YOU go into your pocket, take out your wallet, and hand him the credit card. The ADMINISTRATOR exits. Silence. He returns with the card, a receipt, a pen, and a sheet of paper. He places the receipt on the table.

Here is your receipt.

YOU sign it. He takes the receipt and places the piece of paper on the table.

This is a survey to rate your experience. We appreciate your honest feedback and hope you will consider assisting us in future exercises.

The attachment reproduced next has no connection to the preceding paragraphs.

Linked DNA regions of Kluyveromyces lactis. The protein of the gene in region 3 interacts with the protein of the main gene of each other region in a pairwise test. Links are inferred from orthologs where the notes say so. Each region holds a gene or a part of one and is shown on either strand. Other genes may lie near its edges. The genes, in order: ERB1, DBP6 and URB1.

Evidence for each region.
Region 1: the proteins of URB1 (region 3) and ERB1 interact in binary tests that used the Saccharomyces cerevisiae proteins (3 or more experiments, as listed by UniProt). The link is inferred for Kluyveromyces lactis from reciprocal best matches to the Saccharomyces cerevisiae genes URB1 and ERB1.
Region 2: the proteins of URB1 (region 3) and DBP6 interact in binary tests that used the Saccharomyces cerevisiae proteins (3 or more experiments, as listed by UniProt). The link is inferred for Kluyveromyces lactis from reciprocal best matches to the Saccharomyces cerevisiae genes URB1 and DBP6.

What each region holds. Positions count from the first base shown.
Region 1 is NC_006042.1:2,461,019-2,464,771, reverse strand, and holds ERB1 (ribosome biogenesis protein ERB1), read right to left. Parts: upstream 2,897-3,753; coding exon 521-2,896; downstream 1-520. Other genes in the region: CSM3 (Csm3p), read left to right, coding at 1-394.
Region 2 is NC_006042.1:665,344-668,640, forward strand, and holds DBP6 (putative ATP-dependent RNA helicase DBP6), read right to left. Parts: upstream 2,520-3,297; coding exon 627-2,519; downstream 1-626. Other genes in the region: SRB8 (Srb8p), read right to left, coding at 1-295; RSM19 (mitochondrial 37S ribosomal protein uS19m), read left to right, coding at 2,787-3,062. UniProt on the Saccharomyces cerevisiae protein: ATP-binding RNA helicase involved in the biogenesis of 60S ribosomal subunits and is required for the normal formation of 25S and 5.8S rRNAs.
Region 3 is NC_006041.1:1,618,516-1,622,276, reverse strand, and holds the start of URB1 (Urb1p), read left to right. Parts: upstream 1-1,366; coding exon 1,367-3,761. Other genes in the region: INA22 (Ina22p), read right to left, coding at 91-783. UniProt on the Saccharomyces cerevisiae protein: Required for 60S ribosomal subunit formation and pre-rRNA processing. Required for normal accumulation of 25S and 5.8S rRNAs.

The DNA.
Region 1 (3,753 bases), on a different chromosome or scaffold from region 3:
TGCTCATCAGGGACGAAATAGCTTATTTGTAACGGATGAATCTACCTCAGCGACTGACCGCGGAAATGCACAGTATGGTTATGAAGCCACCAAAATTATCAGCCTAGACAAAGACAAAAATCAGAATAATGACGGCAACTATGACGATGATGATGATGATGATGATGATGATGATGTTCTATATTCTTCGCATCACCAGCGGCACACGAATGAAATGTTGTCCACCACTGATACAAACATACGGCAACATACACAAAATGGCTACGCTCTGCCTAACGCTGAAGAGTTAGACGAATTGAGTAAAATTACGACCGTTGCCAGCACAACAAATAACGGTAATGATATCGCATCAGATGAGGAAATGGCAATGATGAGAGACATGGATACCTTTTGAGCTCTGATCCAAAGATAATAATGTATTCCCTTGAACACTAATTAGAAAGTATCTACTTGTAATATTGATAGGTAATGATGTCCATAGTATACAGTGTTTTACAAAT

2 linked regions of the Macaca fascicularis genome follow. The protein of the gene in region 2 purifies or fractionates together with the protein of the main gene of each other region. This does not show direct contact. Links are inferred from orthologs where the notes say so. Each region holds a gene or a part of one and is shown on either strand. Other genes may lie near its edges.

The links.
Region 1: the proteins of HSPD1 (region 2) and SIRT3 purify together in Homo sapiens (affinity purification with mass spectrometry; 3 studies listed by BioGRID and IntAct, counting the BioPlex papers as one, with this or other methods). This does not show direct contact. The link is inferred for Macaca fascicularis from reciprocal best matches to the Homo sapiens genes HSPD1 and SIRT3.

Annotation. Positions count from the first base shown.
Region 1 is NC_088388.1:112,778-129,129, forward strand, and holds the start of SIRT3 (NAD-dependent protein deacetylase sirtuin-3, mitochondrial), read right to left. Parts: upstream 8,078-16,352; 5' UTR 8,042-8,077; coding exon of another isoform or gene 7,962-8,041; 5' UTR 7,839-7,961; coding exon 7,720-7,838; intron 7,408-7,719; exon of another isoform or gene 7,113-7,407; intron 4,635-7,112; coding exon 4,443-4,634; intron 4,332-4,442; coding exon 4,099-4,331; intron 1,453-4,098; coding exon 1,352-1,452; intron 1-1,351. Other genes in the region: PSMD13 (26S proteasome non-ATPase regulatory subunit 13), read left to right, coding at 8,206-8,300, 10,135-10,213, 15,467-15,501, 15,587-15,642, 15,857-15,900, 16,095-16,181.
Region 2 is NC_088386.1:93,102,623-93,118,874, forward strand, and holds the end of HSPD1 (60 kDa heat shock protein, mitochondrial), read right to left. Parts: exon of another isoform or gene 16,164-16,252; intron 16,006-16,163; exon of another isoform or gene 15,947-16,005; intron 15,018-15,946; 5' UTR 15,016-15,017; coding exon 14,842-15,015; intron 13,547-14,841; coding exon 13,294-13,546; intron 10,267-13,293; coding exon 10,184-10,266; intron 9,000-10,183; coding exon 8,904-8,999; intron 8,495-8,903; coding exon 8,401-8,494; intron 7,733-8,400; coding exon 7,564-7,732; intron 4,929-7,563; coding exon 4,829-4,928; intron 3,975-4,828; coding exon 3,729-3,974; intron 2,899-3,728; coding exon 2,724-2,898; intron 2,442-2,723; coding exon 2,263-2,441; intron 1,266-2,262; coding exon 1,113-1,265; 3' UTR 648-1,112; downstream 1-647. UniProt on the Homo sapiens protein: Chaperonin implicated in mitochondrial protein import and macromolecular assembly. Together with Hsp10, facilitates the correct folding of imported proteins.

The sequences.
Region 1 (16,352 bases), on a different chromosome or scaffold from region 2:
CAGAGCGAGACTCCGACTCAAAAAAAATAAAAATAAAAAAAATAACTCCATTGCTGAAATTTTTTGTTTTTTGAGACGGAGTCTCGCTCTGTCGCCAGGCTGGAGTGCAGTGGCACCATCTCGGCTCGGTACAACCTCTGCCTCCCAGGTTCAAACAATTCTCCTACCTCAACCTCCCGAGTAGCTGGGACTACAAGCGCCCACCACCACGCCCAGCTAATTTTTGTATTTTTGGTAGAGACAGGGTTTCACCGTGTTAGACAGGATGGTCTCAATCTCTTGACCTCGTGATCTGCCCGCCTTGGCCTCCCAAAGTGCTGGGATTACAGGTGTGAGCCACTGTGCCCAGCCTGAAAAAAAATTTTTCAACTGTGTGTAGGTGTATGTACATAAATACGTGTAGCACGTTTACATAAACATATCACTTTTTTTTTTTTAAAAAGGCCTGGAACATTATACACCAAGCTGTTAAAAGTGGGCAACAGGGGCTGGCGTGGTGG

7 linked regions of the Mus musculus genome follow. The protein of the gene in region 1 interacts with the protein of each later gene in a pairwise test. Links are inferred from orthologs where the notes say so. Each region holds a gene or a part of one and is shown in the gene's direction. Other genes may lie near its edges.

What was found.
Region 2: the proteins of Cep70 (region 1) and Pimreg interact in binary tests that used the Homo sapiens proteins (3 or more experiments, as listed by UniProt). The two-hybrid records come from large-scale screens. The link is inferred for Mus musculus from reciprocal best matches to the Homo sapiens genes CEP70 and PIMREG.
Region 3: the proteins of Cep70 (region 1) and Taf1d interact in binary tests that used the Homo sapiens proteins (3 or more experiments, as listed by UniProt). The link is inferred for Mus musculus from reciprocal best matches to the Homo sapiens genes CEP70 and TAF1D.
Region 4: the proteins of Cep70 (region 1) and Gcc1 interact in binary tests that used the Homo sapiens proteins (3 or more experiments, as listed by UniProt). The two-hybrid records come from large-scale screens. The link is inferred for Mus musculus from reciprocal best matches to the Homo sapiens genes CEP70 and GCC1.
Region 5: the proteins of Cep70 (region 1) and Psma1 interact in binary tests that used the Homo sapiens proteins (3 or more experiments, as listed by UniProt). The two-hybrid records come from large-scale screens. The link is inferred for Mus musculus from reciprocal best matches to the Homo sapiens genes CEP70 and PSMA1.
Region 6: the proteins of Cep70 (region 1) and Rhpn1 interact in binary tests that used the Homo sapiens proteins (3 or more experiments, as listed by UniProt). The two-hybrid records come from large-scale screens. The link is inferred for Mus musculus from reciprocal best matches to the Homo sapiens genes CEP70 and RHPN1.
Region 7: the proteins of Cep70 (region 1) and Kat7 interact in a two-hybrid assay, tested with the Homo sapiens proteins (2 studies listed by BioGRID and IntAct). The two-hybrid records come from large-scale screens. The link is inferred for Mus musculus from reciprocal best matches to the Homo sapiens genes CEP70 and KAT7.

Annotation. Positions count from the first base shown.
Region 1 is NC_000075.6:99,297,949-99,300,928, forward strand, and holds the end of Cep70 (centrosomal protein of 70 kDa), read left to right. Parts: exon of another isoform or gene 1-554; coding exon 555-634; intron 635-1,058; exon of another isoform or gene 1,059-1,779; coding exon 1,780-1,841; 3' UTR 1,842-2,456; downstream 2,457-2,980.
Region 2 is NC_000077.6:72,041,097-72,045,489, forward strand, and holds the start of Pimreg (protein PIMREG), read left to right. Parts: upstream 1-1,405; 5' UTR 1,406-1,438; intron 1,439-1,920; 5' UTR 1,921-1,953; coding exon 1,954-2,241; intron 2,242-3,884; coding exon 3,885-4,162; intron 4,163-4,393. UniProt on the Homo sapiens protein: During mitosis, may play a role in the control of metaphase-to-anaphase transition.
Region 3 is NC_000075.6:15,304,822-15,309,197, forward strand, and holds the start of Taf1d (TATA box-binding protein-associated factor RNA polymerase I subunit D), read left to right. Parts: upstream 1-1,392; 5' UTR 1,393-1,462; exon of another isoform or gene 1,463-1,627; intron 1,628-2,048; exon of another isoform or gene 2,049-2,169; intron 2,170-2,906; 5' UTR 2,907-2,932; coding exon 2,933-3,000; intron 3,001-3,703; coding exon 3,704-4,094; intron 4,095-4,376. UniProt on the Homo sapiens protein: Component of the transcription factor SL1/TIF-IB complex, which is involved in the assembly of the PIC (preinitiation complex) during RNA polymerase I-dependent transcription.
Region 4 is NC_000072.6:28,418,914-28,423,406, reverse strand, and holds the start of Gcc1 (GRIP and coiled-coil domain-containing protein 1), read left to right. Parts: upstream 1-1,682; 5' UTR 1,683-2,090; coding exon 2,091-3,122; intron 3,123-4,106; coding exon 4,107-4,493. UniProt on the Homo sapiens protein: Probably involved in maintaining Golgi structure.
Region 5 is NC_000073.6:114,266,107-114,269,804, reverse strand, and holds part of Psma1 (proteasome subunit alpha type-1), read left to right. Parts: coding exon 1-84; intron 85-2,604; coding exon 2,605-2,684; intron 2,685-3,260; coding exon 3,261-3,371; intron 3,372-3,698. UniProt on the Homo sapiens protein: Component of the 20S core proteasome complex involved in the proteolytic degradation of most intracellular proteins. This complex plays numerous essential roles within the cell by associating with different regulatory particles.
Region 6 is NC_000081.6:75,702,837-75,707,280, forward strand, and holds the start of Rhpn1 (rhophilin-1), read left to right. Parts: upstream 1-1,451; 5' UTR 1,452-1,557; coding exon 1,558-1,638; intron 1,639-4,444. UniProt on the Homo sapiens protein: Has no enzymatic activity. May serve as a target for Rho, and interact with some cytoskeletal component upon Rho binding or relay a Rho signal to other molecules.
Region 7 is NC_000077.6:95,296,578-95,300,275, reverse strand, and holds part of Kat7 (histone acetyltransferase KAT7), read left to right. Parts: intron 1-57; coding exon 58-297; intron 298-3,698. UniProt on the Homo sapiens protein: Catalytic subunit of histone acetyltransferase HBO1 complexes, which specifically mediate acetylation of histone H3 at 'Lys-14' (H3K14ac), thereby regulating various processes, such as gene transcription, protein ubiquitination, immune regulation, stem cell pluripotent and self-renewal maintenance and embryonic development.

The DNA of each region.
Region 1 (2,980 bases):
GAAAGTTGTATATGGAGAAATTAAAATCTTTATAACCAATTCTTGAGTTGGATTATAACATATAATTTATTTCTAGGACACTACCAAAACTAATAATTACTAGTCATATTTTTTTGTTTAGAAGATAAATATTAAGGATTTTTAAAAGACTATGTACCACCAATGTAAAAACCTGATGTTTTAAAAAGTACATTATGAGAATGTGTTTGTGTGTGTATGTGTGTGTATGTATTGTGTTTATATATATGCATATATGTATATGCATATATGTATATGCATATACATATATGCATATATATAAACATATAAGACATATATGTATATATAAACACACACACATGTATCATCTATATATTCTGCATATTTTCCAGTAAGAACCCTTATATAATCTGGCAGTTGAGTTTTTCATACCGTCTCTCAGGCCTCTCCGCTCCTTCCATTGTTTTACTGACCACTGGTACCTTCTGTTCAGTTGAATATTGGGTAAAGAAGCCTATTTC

The ADMINISTRATOR exits dragging the MENTOR with him. YOU fill out the survey.




SCENE: An art deco living room with a grand piano next to a fireplace. The AUTHOR enters in a tuxedo t-shirt and a red cardigan over it. He sits at the piano and plays a light, ponderous melody.